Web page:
and, following your servants and prophets, to look to the pioneer and perfecter of our faith,

your Son, Jesus Christ, our Savior and Lord.  Amen.

Evangelical Lutheran Worship (2006), page 45

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The Assigned Readings:

Jeremiah 23:30-40 (Monday)

Jeremiah 25:15-29 (Tuesday)

Jeremiah 25:30-38 (Wednesday)

Psalm 32 (All Days)

1 John 4:1-6 (Monday)

Acts 7:44-53 (Tuesday)

Luke 19:45-48 (Wednesday)

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How blessed are those whose offence is forgiven,

whose sin blotted out.

How blessed are those to whom Yahweh imputes no guilt,

Whose spirit harbours no deceit.

–Psalm 32:1-2, The New Jerusalem Bible (1985)

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One must, however, avoid falling into the traps of false prophets and false profits.

In the Book of Jeremiah false prophets stated that doom would not come upon the Kingdom of Judah.  God and Jeremiah said otherwise.

In the context of early Christianity we read of false prophets in the New Testament.  The standard of truth, according to 1 John 4, is Christology.  Rejecting Christ, as in Acts 7, places one in the category of “false.”  And, in Luke 19, we read of people Jesus rejected.  The money changers at the Temple converted Roman currency (bearing the image of Emperor Tiberius) into non-idolatrous money, which pilgrims used to purchase sacrificial animals.  Unfortunately, some of the Temple authorities benefited financially from this arrangement.  These were the false profits I mentioned in the opening sentence.

Piety should never become a vehicle for the funding of an impious person’s corruption, just as those who claim to speak for God ought to do what they say they do.  The first part of that proposition is easier to make reality than the second part.  The difficulty is that we humans frequently mistake an internal monologue for a dialogue with God.  Each of us who has claimed that God told him or her something had fallen into this trap at least once.  May we, by grace, avoid it as often as possible.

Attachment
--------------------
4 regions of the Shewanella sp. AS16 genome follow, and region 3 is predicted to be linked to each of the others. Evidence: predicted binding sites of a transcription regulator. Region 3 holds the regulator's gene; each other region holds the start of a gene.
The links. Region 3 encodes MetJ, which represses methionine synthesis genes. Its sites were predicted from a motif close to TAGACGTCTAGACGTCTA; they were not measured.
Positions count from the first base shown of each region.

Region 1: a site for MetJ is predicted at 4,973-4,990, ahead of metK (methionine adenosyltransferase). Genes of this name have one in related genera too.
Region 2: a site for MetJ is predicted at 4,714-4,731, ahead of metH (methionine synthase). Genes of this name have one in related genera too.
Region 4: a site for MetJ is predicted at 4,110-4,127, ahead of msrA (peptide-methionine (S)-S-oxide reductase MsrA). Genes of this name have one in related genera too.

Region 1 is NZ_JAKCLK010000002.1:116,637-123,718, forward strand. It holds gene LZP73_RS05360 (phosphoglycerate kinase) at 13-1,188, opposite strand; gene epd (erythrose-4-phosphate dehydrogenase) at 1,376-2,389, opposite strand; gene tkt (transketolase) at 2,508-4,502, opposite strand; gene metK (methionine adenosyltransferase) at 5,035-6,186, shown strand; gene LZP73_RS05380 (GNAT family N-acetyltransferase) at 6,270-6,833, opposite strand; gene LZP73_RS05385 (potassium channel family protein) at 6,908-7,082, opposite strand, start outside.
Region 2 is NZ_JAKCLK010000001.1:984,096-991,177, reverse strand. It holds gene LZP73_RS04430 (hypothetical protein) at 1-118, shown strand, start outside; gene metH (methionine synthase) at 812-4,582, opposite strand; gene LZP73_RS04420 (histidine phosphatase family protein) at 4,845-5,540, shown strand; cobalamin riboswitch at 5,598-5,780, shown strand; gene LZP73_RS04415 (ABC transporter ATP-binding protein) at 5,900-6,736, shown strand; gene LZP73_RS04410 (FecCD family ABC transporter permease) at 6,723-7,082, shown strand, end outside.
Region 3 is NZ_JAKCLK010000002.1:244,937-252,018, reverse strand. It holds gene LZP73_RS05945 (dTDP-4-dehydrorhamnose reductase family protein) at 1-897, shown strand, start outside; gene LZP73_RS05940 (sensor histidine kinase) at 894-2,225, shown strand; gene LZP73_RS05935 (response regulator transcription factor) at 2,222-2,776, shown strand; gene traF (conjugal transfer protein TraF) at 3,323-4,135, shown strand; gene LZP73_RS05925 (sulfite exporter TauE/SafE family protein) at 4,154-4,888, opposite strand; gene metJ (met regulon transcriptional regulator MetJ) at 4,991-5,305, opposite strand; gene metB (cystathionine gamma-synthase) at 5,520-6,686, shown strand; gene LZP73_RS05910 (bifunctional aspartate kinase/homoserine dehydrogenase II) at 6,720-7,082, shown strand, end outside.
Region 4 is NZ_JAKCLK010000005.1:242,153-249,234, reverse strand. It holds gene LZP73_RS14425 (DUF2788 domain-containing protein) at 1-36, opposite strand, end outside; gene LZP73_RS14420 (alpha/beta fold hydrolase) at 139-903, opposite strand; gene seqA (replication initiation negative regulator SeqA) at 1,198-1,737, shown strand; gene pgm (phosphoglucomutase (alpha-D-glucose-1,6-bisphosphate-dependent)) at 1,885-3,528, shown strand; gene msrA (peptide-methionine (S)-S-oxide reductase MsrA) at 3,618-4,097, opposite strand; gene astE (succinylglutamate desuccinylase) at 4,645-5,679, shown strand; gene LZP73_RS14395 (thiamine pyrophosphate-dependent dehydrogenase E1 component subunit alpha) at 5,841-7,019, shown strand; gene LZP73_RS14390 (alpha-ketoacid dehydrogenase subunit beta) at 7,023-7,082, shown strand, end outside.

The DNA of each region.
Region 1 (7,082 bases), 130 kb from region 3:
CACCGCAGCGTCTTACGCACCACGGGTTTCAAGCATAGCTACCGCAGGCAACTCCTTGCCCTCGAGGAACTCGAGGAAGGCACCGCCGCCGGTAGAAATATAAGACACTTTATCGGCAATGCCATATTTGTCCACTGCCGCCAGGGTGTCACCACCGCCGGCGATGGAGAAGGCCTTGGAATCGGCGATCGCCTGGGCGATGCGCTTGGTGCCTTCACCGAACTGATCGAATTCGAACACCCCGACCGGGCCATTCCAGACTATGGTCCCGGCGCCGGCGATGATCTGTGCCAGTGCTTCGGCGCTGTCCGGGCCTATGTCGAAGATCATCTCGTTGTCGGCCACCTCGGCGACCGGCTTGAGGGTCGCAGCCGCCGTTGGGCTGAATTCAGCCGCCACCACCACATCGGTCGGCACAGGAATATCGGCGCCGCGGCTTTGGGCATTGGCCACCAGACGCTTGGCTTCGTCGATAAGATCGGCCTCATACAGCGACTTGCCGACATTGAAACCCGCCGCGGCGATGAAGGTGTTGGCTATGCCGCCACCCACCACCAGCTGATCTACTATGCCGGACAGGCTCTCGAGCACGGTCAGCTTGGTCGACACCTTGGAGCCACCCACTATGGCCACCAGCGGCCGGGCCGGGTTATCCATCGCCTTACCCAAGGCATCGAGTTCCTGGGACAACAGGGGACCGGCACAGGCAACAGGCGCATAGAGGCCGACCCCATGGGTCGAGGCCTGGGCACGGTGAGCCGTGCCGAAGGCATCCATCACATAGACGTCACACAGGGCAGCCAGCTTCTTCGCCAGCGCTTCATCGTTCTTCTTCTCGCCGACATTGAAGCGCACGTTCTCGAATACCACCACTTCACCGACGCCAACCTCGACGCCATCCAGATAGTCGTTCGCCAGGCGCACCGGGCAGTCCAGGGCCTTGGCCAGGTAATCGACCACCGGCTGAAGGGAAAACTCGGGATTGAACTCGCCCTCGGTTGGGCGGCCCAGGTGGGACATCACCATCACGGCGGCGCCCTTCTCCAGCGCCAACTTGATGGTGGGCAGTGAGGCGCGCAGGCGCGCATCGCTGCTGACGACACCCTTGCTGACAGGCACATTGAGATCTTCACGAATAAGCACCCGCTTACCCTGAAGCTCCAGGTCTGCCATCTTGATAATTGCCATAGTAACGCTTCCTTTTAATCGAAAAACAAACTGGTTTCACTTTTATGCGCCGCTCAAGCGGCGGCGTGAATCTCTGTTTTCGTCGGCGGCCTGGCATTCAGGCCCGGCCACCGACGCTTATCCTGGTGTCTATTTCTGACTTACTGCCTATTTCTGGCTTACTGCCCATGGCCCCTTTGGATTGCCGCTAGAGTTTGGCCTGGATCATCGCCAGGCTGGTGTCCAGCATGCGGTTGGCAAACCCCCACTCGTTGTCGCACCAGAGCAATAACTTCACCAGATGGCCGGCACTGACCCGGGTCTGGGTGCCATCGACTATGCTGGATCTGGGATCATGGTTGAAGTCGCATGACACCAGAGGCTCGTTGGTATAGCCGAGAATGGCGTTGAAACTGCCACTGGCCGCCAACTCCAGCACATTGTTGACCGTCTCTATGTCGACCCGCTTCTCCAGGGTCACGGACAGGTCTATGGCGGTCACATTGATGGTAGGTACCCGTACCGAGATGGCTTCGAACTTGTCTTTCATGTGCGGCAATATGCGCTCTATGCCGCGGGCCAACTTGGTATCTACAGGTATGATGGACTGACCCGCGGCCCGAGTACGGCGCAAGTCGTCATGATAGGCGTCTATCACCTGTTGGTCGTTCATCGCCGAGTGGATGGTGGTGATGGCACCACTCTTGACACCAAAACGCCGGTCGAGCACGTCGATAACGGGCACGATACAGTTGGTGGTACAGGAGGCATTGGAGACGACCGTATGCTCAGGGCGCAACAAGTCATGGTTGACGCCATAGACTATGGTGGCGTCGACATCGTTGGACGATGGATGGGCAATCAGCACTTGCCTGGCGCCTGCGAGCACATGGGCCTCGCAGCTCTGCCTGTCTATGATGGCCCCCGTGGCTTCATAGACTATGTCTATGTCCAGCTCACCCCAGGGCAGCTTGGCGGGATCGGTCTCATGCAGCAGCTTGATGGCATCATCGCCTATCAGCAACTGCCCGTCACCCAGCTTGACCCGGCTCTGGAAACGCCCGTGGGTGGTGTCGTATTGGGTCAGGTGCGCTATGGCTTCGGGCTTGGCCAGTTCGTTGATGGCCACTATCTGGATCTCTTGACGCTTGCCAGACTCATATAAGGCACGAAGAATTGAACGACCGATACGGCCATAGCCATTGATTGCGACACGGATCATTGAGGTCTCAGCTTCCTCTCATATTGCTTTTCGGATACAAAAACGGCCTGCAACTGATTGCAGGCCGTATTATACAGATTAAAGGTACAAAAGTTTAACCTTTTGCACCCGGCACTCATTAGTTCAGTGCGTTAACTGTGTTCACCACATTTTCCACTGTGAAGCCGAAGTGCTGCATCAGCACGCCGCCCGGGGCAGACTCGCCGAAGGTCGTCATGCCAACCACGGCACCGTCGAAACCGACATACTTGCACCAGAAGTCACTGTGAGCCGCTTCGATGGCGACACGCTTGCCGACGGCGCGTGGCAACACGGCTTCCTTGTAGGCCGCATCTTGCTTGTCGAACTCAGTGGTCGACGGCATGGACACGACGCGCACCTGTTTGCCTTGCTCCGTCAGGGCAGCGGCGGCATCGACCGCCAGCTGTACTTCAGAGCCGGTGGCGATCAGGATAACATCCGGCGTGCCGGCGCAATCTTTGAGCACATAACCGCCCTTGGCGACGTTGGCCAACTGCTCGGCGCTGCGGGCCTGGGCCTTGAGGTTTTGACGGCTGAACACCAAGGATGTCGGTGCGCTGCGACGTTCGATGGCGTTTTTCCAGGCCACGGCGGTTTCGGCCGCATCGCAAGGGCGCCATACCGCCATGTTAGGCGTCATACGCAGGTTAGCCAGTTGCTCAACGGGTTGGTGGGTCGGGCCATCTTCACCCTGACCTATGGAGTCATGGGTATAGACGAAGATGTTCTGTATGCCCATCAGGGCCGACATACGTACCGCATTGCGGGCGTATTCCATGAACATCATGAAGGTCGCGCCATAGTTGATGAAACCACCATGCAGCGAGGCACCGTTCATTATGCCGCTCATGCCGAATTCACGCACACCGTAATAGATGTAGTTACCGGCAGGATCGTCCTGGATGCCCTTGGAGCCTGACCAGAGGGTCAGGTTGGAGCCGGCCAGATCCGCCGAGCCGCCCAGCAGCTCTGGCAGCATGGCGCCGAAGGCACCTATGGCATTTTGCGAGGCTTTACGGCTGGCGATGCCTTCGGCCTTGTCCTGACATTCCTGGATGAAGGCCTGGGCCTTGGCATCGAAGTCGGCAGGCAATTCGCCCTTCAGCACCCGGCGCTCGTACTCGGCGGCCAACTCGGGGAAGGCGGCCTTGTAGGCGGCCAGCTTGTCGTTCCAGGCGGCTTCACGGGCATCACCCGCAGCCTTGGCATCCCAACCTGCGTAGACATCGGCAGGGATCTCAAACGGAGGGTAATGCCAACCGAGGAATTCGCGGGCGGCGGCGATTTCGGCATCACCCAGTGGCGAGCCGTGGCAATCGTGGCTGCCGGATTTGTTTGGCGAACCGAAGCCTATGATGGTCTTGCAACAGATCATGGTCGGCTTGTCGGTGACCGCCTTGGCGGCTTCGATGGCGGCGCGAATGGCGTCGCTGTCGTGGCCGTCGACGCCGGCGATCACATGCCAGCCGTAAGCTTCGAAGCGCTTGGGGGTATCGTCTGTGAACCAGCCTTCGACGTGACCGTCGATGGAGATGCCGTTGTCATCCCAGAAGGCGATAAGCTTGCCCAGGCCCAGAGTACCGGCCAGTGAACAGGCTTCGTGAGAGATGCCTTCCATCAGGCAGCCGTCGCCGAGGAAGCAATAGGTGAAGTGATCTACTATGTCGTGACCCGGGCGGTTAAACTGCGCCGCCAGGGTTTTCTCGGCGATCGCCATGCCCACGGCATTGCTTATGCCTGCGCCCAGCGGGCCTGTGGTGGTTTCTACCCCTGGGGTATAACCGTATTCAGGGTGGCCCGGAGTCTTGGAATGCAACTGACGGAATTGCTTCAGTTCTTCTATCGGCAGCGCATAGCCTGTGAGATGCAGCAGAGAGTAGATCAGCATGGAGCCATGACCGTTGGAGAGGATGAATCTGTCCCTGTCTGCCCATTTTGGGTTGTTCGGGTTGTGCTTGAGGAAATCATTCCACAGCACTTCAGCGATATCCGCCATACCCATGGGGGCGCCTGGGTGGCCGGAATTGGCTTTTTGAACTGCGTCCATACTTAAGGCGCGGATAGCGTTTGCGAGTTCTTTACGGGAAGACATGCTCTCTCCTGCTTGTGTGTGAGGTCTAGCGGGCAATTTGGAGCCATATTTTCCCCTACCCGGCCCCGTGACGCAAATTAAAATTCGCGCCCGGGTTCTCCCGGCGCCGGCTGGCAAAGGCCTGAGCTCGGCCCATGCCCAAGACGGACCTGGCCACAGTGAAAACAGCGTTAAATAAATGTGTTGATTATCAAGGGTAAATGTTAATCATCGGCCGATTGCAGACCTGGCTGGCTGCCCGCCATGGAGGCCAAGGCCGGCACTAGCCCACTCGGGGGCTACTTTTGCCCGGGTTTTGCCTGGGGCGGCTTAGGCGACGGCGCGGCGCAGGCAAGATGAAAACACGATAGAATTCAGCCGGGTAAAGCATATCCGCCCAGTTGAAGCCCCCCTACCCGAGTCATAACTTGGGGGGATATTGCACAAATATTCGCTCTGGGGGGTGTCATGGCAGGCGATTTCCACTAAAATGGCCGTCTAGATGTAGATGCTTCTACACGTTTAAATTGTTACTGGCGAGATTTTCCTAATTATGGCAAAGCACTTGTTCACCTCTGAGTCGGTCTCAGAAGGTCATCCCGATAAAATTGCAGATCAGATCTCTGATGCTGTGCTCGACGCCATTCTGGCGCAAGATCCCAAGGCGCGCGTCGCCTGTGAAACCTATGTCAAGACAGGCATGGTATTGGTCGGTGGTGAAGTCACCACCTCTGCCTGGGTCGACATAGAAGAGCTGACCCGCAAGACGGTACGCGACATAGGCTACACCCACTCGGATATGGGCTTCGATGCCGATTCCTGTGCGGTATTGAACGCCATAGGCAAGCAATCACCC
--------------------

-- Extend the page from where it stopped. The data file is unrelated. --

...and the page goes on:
KENNETH RANDOLPH TAYLOR

MARCH 23, 2016 COMMON ERA

WEDNESDAY IN HOLY WEEK

THE FEAST OF GEORGE RUNDLE PRYNNE, ANGLICAN PRIEST, POET, AND HYMN WRITER

THE FEAST OF SAINT GREGORY THE ILLUMINATOR, PATRIARCH OF ARMENIA

THE FEAST OF HEINRICH VON LAUFENBERG, GERMAN ROMAN CATHOLIC PRIEST AND HYMN WRITER

THE FEAST OF SAINT TURIBIUS OF MOGROVEJO, ROMAN CATHOLIC ARCHBISHOP OF LIMA

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https://blogatheologica.wordpress.com/2016/03/23/false-prophets-and-false-profits/

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THIS IS POST #800 OF ORDINARY TIME DEVOTIONS.

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Devotion for Thursday, Friday, and Saturday Before Proper 14, Year C (ELCA Daily Lectionary)   1 comment

Abraham

Above:  Icon of Abraham

Image in the Public Domain

Waiting for God, Part I

AUGUST 8, 2019

AUGUST 9, 2019

AUGUST 10, 2019

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The Collect:

Almighty God, you sent your Holy Spirit to be the life and light of your church.

Open our hearts to the riches of your grace,

that we may be ready to receive you wherever you appear,

through Jesus Christ, our Savior and Lord.  Amen.

Evangelical Lutheran Worship (2006), page 44